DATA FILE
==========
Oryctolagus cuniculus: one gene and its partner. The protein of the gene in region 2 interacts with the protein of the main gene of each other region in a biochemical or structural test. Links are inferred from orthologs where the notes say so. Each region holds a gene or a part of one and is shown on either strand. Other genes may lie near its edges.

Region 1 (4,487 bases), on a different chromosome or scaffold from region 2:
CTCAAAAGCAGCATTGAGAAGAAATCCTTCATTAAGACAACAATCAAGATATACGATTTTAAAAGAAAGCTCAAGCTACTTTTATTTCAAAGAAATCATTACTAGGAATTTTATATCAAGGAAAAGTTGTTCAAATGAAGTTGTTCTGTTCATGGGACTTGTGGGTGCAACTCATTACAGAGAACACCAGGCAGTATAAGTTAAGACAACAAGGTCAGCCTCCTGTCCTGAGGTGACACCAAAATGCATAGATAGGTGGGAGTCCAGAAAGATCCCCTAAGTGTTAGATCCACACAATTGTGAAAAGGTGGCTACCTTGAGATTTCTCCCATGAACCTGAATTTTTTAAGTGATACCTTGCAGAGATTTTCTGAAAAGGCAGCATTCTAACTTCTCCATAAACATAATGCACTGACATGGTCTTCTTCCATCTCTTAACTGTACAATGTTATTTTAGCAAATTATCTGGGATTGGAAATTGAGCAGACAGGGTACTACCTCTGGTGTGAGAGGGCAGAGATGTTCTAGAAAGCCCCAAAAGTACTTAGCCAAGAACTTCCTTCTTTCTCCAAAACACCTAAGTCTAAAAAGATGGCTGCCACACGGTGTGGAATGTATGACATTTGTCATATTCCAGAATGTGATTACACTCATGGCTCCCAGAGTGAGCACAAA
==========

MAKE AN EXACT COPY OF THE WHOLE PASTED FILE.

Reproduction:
Oryctolagus cuniculus: one gene and its partner. The protein of the gene in region 2 interacts with the protein of the main gene of each other region in a biochemical or structural test. Links are inferred from orthologs where the notes say so. Each region holds a gene or a part of one and is shown on either strand. Other genes may lie near its edges.

Region 1 (4,487 bases), on a different chromosome or scaffold from region 2:
CTCAAAAGCAGCATTGAGAAGAAATCCTTCATTAAGACAACAATCAAGATATACGATTTTAAAAGAAAGCTCAAGCTACTTTTATTTCAAAGAAATCATTACTAGGAATTTTATATCAAGGAAAAGTTGTTCAAATGAAGTTGTTCTGTTCATGGGACTTGTGGGTGCAACTCATTACAGAGAACACCAGGCAGTATAAGTTAAGACAACAAGGTCAGCCTCCTGTCCTGAGGTGACACCAAAATGCATAGATAGGTGGGAGTCCAGAAAGATCCCCTAAGTGTTAGATCCACACAATTGTGAAAAGGTGGCTACCTTGAGATTTCTCCCATGAACCTGAATTTTTTAAGTGATACCTTGCAGAGATTTTCTGAAAAGGCAGCATTCTAACTTCTCCATAAACATAATGCACTGACATGGTCTTCTTCCATCTCTTAACTGTACAATGTTATTTTAGCAAATTATCTGGGATTGGAAATTGAGCAGACAGGGTACTACCTCTGGTGTGAGAGGGCAGAGATGTTCTAGAAAGCCCCAAAAGTACTTAGCCAAGAACTTCCTTCTTTCTCCAAAACACCTAAGTCTAAAAAGATGGCTGCCACACGGTGTGGAATGTATGACATTTGTCATATTCCAGAATGTGATTACACTCATGGCTCCCAGAGTGAGCACAAA